Fidelity has written to the boards of more than 400 companies and warned them it will start voting against remuneration packages for bosses from January unless changes are made which lead to more long-term incentive plans.
In a letter, seen by The Sunday Times, Fidelity's global chief investment officer Dominic Rossi (pictured) said many schemes are still too complicated and do not ask bosses to hold share awards for long enough.
As a result, from January, Fidelity will vote against remuneration reports that do not require heads of companies to hold shares awarded under bonus schemes for at least three years.
Looking further ahead, Fidelity is pushing for bonus schemes that have five-year lock-ins for senior executives, as it moves to combat short-termism.
Fidelity has been arguing the case for change for some time, and was a key player during the 'shareholder spring' revolts seen at companies such as Aviva and WPP.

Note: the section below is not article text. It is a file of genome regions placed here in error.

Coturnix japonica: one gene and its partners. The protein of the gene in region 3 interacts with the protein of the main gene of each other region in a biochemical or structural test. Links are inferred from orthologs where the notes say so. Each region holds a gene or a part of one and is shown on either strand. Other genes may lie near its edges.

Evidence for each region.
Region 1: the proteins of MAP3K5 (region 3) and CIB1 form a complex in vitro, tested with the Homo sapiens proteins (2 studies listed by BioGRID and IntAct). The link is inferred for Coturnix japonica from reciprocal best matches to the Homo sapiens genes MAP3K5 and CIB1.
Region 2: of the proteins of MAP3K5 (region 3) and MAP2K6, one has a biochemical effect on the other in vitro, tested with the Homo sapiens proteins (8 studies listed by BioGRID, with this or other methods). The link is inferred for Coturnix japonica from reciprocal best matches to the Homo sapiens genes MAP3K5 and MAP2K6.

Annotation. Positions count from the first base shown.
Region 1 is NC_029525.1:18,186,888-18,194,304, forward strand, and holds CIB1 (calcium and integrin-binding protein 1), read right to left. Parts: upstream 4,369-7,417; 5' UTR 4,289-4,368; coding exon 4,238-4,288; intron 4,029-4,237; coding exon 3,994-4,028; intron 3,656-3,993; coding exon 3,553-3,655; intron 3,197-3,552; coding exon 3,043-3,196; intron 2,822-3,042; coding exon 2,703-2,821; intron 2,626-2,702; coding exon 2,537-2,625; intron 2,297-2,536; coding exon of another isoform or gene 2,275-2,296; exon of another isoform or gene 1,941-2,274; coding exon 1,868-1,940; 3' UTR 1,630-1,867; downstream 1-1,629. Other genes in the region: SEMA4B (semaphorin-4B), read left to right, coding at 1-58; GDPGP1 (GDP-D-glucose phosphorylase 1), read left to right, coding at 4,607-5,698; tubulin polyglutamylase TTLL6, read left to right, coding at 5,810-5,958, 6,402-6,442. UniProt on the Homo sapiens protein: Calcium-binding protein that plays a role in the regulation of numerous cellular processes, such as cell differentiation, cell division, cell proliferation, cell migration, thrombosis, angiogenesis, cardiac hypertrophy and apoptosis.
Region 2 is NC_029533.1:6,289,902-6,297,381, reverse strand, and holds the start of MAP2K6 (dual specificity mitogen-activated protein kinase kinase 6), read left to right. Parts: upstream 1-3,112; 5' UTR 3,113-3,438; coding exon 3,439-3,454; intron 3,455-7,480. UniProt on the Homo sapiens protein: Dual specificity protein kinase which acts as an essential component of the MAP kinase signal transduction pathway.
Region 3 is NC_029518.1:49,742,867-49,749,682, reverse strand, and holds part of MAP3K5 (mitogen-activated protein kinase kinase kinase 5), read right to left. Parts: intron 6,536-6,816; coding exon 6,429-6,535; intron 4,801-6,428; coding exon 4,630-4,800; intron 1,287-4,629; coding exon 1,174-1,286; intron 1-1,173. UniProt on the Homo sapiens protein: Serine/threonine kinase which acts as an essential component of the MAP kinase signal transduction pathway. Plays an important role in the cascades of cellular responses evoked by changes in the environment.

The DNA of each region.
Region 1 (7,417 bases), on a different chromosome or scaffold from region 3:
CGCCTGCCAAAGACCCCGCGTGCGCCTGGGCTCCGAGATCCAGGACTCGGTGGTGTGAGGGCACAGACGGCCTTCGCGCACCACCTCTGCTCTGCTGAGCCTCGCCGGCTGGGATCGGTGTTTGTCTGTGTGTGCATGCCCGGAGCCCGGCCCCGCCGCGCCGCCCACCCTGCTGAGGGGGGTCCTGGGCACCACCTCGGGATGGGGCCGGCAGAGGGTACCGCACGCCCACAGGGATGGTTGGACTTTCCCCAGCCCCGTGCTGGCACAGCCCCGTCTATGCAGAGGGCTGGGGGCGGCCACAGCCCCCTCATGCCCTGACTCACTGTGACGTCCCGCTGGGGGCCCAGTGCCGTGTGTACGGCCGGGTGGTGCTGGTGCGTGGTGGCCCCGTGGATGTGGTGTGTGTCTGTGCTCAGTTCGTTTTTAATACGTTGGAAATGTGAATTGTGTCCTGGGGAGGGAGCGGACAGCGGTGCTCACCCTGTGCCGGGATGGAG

The company recently conducted a review of remuneration practices, looking at the adoption of long-term incentive plans (LTIPs) among FTSE 350 companies (excluding ITs and other non-operating companies).
It found, of the 304 companies remaining, 238 had either no equity-based incentive scheme or an equity-based plan that vests for three years or less.
Only 14 companies (versus six last year) had LTIPs that extend to five years. A further 52 companies (versus 35 last year) sat in the middle, with plans of between three and five years.
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